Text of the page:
|Source: Markit Economics|
Irish Service Economy: Continuing the downward trend recorded since the turn of the year, the seasonally adjusted Business Activity Index registered a new survey low of 39.8 in August. The Index has signalled contraction of activity at service providers in each month since February 2008, and the latest fall was sharp with around 39% of firms noting a reduction.
New business volumes contracted at a substantial rate at Irish service providers in August. New work declined at the sharpest pace in the survey history, amid reports that the credit crunch and weakness in the construction industry continued to negatively affect demand for services.
In August, Irish service firms’ new work from abroad contracted at a moderate pace. The current trend of falling new export business began at the start of 2008 and the latest decline was attributed to the strength of the euro and deteriorating global demand conditions.
A reduction in new business enquiries led to the redirection of resources to existing projects in August. Backlogs of work fell sharply, albeit at a slightly weaker pace than July’s survey record.
Deteriorating economic conditions led many Irish service providers to reduce their staffing levels in August. Employee numbers contracted at a record rate as firms made redundancies and allowed staff to leave without seeking replacements.
Irish service providers continued to face rising input costs as energy and utility bills increased. Although sharp, the rate of inflation slowed markedly from July’s eighty-six month high and was the weakest since February.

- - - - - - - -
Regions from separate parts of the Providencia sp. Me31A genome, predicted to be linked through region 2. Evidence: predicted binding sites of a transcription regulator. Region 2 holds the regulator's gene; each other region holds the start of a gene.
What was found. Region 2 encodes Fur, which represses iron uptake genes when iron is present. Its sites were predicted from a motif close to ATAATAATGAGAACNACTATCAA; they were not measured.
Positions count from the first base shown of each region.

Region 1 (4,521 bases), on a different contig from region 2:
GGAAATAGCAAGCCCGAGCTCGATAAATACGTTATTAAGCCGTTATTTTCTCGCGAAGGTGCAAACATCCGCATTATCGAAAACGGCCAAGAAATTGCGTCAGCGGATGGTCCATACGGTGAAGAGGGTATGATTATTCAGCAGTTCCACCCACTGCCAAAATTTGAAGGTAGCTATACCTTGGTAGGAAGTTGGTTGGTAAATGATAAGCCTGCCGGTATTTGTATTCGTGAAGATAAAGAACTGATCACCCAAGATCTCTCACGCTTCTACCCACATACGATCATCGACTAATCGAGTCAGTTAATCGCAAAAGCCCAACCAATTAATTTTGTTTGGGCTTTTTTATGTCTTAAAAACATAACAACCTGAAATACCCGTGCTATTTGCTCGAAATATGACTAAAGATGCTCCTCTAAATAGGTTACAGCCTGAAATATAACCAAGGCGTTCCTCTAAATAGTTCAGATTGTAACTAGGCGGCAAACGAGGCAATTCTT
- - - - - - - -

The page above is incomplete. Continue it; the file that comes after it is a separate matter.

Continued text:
Competitive pressures and deteriorating demand conditions combined to lead to a slight fall in output prices at Irish service providers in August. Prices charged fell for the second time in three months, despite upward pressure on output prices from rising input costs.
The degree of confidence amongst service providers improved on July’s survey low, but remained subdued by historical standards. Positive sentiment has been at a lower level on only two other occasions in the survey history. Optimism continued to be adversely affected by fears regarding the health of the Irish economy.
Commenting on the NCB Republic of Ireland Services PMI survey data, Brian Devine, economist at NCB Stockbrokers said: "The slowdown in the services sector continued in August, with the index reaching a series low. New orders contracted at a sharp pace in response to the slowdown in construction and the credit crunch and employment contracted for the 6th month as firms sought to cut costs in the face of weaker activity. Input costs increased at their weakest pace since February."